Last week Dean Moana, was named as the new Chief Executive of Te Runanganui o Ngati Porou. Shortly afterwards the former Taperenui a Whatonga pupil was interviewed on Radio Ngati Porou and talked about growing up in Rangitukia, the multiple industries he has worked in, and what motivated him to apply for the top job.
During the interview Dean told Nga Take o Te Wa host Ken Eruera that it was both a honour and a privilege to be selected, and also used the opportunity to acknowledge everyone who had been involved in setting up and supporting the development of Ngati Porou’s tribal organisation.
“Even though some of them have passed on, they can all be proud of the enterprise that is now the Runanganui. It’s got assets, it’s delivering socially and culturally to Ngati Porou. All the past and present trustees and staff have to be proud of what they have achieved.”
One of the catalysts Dean says inspired his decision to apply for the Chief Executive position was the recent passing of Dr Apirana Mahuika, the former Chairman of the Runanganui.
“He leaves a huge legacy…his single mindedness, his drive, his philosophy of Ngati Porou first, second and third. Those are big shoes for all of us to follow. And so you start to think when people of his ilk pass on, and we’re starting to lose our elders, it’s time for younger fellas to step up. That contributed to my decision to move out of what I’m doing now and come back home.”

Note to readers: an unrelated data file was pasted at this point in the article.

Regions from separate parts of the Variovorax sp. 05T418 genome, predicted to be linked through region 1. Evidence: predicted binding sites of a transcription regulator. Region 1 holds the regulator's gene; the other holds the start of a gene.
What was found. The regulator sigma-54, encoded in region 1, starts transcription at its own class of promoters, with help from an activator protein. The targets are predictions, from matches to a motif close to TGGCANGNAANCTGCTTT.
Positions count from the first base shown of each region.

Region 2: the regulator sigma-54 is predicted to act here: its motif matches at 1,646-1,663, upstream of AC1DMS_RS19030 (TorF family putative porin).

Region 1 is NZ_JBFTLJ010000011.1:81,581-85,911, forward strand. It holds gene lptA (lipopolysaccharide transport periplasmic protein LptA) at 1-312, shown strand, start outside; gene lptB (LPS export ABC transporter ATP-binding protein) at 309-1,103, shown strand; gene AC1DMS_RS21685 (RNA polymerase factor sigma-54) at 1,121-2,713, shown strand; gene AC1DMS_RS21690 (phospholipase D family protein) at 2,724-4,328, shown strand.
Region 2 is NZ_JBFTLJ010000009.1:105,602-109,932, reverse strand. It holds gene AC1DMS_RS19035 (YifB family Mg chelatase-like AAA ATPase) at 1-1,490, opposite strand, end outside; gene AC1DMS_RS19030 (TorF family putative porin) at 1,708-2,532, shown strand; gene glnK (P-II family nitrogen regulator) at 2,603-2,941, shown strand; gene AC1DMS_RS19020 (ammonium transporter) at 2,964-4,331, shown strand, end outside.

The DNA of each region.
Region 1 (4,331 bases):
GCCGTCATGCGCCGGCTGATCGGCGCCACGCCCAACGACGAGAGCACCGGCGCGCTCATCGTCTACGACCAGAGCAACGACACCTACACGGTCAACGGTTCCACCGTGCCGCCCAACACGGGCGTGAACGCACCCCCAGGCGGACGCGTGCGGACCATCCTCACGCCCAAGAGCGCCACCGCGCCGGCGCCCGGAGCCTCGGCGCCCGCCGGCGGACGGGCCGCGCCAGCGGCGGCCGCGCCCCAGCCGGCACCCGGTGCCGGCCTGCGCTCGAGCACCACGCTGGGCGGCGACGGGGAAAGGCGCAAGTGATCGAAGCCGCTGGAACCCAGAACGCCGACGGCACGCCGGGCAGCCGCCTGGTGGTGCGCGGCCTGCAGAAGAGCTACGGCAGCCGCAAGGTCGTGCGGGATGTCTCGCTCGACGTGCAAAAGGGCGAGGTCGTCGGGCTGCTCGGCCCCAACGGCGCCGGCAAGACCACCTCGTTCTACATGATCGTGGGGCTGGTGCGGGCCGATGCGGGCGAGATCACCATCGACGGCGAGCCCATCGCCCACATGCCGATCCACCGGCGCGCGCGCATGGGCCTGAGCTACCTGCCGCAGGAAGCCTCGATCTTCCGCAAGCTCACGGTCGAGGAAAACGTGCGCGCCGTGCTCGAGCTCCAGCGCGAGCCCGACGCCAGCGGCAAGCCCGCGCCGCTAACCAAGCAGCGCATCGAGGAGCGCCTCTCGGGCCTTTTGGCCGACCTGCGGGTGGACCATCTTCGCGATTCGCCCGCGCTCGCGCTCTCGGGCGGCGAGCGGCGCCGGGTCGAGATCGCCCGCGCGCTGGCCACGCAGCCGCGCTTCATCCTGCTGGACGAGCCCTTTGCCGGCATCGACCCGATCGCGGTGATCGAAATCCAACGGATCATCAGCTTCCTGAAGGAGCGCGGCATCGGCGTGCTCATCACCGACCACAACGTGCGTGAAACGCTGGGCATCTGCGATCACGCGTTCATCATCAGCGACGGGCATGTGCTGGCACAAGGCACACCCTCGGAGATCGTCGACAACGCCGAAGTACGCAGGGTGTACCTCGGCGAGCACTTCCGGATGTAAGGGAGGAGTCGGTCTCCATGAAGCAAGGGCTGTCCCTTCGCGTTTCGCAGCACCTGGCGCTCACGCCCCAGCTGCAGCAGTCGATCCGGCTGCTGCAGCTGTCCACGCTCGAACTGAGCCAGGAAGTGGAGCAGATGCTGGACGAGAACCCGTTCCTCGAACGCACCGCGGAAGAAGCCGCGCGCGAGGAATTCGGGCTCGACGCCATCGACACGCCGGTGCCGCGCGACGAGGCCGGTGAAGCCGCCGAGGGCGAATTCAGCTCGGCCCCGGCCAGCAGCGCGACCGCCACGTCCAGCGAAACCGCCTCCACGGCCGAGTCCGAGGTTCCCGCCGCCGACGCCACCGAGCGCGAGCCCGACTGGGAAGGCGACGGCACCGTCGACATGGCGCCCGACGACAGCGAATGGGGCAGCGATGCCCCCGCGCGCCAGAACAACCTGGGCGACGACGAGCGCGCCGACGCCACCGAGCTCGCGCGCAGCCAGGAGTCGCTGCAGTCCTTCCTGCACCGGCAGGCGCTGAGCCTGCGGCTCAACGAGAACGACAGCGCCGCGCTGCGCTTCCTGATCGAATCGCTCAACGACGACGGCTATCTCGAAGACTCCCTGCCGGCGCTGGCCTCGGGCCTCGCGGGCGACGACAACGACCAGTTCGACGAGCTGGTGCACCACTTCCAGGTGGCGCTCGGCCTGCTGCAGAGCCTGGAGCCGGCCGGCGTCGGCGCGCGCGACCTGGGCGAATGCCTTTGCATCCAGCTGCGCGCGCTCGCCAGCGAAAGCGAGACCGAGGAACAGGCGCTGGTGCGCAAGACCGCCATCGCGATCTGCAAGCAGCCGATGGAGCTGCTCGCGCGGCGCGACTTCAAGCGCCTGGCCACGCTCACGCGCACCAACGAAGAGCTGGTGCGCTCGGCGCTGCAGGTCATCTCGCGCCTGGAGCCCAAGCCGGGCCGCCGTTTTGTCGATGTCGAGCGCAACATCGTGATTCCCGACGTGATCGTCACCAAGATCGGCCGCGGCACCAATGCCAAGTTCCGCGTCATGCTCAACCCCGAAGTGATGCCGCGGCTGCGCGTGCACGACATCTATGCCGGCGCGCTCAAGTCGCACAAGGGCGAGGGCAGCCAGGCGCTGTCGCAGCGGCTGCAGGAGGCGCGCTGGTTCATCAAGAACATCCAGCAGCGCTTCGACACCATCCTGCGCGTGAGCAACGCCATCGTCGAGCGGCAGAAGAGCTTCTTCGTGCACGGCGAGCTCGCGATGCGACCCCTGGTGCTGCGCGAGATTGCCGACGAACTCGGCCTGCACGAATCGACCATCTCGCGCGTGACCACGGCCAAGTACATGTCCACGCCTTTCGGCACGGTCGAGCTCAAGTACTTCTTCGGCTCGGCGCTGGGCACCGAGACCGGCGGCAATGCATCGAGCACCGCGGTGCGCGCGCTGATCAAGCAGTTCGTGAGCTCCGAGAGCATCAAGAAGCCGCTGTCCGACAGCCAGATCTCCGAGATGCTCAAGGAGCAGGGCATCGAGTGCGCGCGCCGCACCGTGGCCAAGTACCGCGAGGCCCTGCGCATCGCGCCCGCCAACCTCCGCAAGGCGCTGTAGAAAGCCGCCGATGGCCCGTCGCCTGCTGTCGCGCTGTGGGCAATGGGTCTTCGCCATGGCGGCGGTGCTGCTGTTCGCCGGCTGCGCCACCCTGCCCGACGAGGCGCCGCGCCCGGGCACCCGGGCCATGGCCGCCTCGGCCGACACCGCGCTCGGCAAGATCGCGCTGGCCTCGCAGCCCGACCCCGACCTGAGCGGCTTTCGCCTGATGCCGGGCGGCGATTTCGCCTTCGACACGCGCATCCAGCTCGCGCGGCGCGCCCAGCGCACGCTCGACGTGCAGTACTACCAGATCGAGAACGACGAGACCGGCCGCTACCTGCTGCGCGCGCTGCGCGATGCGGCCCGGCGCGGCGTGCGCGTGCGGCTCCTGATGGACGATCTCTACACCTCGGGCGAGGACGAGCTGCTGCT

Dean will officially join the organisation at the beginning of the August. Currently he is based in Palmerston North where he has been the Chief Executive of one of Aotearoa Fisheries commercial divisions for the past ten years.
One of his first priorities for when he starts the new role is to get out around the rohe and gain feedback from people about the Runanganui. He will also go around to all the Runanganui offices to gather information.
“Part of the first days of the job will be learning about all the staff, about what they do, how they do it, looking into whether we can do things better. The key thing is how do we balance expectations with delivery. So what resources do we have? Money and people - you need the people to get things done. I’m looking forward to meeting them all. “
Dean says he is excited about the opportunities that are ahead for him and for Ngati Porou.
“We need to look really long term… And I know most people when they talk about long term planning they are talking 3 and 5 years. But for us we have to look abit further. We have to fix a vision in our minds about what do we want Ngati Porou, particularly at home, to look like in that future.”
To listen to the entire interview which aired on Radio Ngati Porou on Friday the 24th of April click here.